Export Modes in International Trade

Export Modes

November 24, 2021

Exporting and importing activities of SMEs play an important role in the global economy. Today most of the businesses start with the vision of exporting their goods as well as domestic sales. There are a number of reasons as to why it’s been getting more popular since the late 90’s. The first and biggest one is the internet. Then comes the affordable shipping and travel costs and so on. And today there’s another one that forces them to go global: fierce competition.

In the global economy, businesses are looking for their solution in exporting to survive and grow. As such, they face complex export and import procedures; they have no contact abroad and don’t know foreign business cultures. More importantly they have no idea how to enter foreign markets. So it’ll be a good start to choose the best entry mode for export strategy.

Rather than suggesting an ideal export mode, I’m just going to introduce them; because the choice of export mode depends not only on the destination country, but also the firm’s sector, capability, capacity, experience, skilled stuff, financials, desire and the way of work. 

There are two main ways of exporting for exporters from every level: direct and indirect export.

Direct Export

Direct export means that a firm sells directly to foreign buyers by itself without getting any assistance or consultancy from paid professionals, or partnering with companies. These buyers could be an end user, retailer, manufacturer, distributor, agent, trading company or wholesaler in the foreign country. 

Exporting to distributors or agents could be advantageous in the beginning as they have an established customer base, but in the long haul you have just them in that country and you need them to be able to stay in the market. On the other hand; if you manage to sell directly to the buyers rather than distributors or agents, you have a better chance of survival and growth in the market with your own brand. 

Here, it is useful to point out the differences between the distributor and the agent.

While distributors work on their own account (sell other brands, run their own marketing programmes.), agents work on a commission basis and do not stock the products; the manufacturer sends the goods directly to the customer.

Indirect Export

Indirect export means that a firm sells through other companies in the home country which can be said it’s a domestic sale, not an export. These companies are generally trading companies, brokers, export buying agents and export houses. They are the ones that operate all the exporting procedures and the producer doesn’t even know who the customer is. 

This type of sale is mostly preferred by the manufacturers that have limited resources and knowledge but have a desire to export. This way they test out their production, capability, process and outcomes. When they feel ready and confident, they revise their strategy and start working on expanding in the global market with direct exporting methods. Or it could be the opposite; they might be happy with working with intermediaries and don’t mind being known abroad. In this case they just focus on selling their products.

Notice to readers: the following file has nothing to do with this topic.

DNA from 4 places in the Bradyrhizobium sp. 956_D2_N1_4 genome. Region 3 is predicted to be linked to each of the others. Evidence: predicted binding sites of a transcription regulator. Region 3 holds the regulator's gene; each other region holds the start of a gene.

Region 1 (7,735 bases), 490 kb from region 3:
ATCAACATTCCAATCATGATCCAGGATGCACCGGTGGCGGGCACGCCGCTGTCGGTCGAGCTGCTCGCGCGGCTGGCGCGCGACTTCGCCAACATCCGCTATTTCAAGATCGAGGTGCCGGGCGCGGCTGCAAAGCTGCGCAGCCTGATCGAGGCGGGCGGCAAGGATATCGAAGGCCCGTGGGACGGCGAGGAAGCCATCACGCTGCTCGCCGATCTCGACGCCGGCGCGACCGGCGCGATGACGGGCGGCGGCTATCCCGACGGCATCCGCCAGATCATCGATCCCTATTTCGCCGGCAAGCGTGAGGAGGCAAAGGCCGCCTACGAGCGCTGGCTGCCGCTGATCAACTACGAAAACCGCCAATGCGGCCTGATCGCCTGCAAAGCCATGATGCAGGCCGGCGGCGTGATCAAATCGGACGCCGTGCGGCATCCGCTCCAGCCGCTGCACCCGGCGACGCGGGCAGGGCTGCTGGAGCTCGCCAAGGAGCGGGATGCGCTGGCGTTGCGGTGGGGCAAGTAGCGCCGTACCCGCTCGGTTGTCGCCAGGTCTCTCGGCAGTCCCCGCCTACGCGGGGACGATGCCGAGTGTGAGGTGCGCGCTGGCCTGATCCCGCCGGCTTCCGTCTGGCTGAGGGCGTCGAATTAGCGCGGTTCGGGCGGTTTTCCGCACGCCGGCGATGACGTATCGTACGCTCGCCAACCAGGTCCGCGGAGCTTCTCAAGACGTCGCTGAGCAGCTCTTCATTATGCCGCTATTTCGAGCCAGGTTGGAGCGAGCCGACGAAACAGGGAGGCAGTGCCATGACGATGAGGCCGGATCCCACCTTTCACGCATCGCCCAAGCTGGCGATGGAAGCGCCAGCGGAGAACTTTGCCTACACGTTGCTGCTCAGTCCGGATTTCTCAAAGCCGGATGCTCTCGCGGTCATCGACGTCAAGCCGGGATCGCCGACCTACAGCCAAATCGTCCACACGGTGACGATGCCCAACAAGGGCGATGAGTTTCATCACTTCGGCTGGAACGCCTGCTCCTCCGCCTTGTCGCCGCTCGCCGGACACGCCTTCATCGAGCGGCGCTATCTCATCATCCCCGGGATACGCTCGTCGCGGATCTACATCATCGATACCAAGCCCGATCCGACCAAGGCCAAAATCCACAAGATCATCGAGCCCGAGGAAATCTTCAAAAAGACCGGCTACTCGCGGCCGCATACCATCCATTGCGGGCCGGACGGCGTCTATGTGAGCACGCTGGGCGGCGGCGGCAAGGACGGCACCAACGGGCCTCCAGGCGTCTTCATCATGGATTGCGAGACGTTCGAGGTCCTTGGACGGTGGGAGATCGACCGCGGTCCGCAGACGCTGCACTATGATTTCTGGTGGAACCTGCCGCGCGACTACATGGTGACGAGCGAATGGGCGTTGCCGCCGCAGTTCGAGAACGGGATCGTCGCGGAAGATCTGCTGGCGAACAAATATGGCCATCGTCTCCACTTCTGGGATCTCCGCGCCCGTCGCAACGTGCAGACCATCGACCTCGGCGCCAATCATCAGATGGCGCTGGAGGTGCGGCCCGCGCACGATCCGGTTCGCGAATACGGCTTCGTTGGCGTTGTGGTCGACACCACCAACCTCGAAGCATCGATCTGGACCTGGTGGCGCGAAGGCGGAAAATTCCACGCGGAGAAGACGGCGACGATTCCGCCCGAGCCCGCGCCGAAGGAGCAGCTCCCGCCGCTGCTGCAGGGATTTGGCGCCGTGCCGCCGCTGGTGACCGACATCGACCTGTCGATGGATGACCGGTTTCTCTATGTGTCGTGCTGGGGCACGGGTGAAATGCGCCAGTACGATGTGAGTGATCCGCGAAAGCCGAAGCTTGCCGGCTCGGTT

Trading company

Trading company is not a producer of the goods it offers. It plays a role like a wholesaler in terms of procurement; buys the merchandise from the producer and sells to the buyers from other countries. International trading companies are firms that not only buy products or act as an export intermediary but also import, invest, manufacture or engage in countertrading (the trading of goods for other goods, instead of money). They usually operate across many national markets and handle a variety of products (Mühlbacher/Leihs/Dahringer 2006, p. 416). 


Broker is a specialist that brings buyer and seller together and is paid a commission for the service. A broker is generally specialized in a specific sector and builds its portfolio in that industry over the years. 

Export buying agent

Export buying agent is a representative that does research, negotiates with manufacturers, finds the best fit and makes the purchase on behalf of a buyer from foreign country. As it is hired by the buyer to operate in the country of manufacturers, it’s paid a commission for the service by the buyer. 

Export House

Export house, also known as export management company (EMC), works like an export department of different companies in the same or related industry. They quote in the name of the manufacturers and handle export procedures. Export houses can reduce the expenses of an operation by selling a mixed merchandise of a group of manufacturers to one company and therefore it ends up with a profitable and advantageous trade in terms of the competition.

In addition to the methods I mentioned above, there is one way that can be considered for SMEs, which is cooperative export. In cooperative export, manufacturers work in cooperation in a cluster and they can reach out to big buyers to fulfil their high volume orders. 

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